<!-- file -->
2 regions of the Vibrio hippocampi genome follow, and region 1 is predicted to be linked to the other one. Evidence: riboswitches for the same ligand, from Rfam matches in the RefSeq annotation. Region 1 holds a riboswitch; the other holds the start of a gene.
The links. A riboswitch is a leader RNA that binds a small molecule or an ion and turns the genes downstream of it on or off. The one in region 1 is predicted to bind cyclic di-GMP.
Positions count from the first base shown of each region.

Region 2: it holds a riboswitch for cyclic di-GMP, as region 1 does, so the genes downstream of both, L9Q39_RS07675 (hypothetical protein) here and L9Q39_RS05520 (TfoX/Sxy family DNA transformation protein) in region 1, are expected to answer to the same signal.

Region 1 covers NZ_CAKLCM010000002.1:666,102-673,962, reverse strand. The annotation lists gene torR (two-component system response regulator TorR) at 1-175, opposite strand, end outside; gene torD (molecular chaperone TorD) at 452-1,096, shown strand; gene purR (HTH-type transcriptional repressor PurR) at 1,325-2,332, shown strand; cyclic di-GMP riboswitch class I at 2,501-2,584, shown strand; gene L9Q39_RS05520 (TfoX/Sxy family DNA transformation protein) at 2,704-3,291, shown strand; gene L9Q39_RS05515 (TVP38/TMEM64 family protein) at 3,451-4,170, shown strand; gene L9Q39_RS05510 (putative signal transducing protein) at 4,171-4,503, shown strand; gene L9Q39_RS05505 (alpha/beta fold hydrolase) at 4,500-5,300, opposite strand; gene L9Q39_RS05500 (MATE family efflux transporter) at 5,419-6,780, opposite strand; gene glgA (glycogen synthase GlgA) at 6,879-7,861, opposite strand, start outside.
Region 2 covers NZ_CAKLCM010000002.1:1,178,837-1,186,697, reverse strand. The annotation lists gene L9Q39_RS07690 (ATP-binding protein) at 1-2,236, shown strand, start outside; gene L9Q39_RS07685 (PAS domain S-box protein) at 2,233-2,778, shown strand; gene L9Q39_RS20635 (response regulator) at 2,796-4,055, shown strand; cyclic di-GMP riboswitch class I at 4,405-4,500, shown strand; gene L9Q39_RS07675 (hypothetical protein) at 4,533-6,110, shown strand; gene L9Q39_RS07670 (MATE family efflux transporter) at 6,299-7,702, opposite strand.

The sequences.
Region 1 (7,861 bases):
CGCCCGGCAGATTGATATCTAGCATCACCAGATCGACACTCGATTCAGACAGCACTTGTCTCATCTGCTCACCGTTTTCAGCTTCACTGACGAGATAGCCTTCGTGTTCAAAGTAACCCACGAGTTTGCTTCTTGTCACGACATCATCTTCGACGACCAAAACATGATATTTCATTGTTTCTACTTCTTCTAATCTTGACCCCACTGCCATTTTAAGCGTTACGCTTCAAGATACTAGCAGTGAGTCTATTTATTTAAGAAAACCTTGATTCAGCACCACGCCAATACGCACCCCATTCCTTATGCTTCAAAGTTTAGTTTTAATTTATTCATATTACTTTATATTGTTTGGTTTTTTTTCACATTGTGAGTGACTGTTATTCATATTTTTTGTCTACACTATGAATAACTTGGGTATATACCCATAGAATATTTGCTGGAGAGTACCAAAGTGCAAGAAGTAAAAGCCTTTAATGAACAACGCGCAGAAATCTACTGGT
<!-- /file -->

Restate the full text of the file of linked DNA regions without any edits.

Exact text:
2 regions of the Vibrio hippocampi genome follow, and region 1 is predicted to be linked to the other one. Evidence: riboswitches for the same ligand, from Rfam matches in the RefSeq annotation. Region 1 holds a riboswitch; the other holds the start of a gene.
The links. A riboswitch is a leader RNA that binds a small molecule or an ion and turns the genes downstream of it on or off. The one in region 1 is predicted to bind cyclic di-GMP.
Positions count from the first base shown of each region.

Region 2: it holds a riboswitch for cyclic di-GMP, as region 1 does, so the genes downstream of both, L9Q39_RS07675 (hypothetical protein) here and L9Q39_RS05520 (TfoX/Sxy family DNA transformation protein) in region 1, are expected to answer to the same signal.

Region 1 covers NZ_CAKLCM010000002.1:666,102-673,962, reverse strand. The annotation lists gene torR (two-component system response regulator TorR) at 1-175, opposite strand, end outside; gene torD (molecular chaperone TorD) at 452-1,096, shown strand; gene purR (HTH-type transcriptional repressor PurR) at 1,325-2,332, shown strand; cyclic di-GMP riboswitch class I at 2,501-2,584, shown strand; gene L9Q39_RS05520 (TfoX/Sxy family DNA transformation protein) at 2,704-3,291, shown strand; gene L9Q39_RS05515 (TVP38/TMEM64 family protein) at 3,451-4,170, shown strand; gene L9Q39_RS05510 (putative signal transducing protein) at 4,171-4,503, shown strand; gene L9Q39_RS05505 (alpha/beta fold hydrolase) at 4,500-5,300, opposite strand; gene L9Q39_RS05500 (MATE family efflux transporter) at 5,419-6,780, opposite strand; gene glgA (glycogen synthase GlgA) at 6,879-7,861, opposite strand, start outside.
Region 2 covers NZ_CAKLCM010000002.1:1,178,837-1,186,697, reverse strand. The annotation lists gene L9Q39_RS07690 (ATP-binding protein) at 1-2,236, shown strand, start outside; gene L9Q39_RS07685 (PAS domain S-box protein) at 2,233-2,778, shown strand; gene L9Q39_RS20635 (response regulator) at 2,796-4,055, shown strand; cyclic di-GMP riboswitch class I at 4,405-4,500, shown strand; gene L9Q39_RS07675 (hypothetical protein) at 4,533-6,110, shown strand; gene L9Q39_RS07670 (MATE family efflux transporter) at 6,299-7,702, opposite strand.

The sequences.
Region 1 (7,861 bases):
CGCCCGGCAGATTGATATCTAGCATCACCAGATCGACACTCGATTCAGACAGCACTTGTCTCATCTGCTCACCGTTTTCAGCTTCACTGACGAGATAGCCTTCGTGTTCAAAGTAACCCACGAGTTTGCTTCTTGTCACGACATCATCTTCGACGACCAAAACATGATATTTCATTGTTTCTACTTCTTCTAATCTTGACCCCACTGCCATTTTAAGCGTTACGCTTCAAGATACTAGCAGTGAGTCTATTTATTTAAGAAAACCTTGATTCAGCACCACGCCAATACGCACCCCATTCCTTATGCTTCAAAGTTTAGTTTTAATTTATTCATATTACTTTATATTGTTTGGTTTTTTTTCACATTGTGAGTGACTGTTATTCATATTTTTTGTCTACACTATGAATAACTTGGGTATATACCCATAGAATATTTGCTGGAGAGTACCAAAGTGCAAGAAGTAAAAGCCTTTAATGAACAACGCGCAGAAATCTACTGGT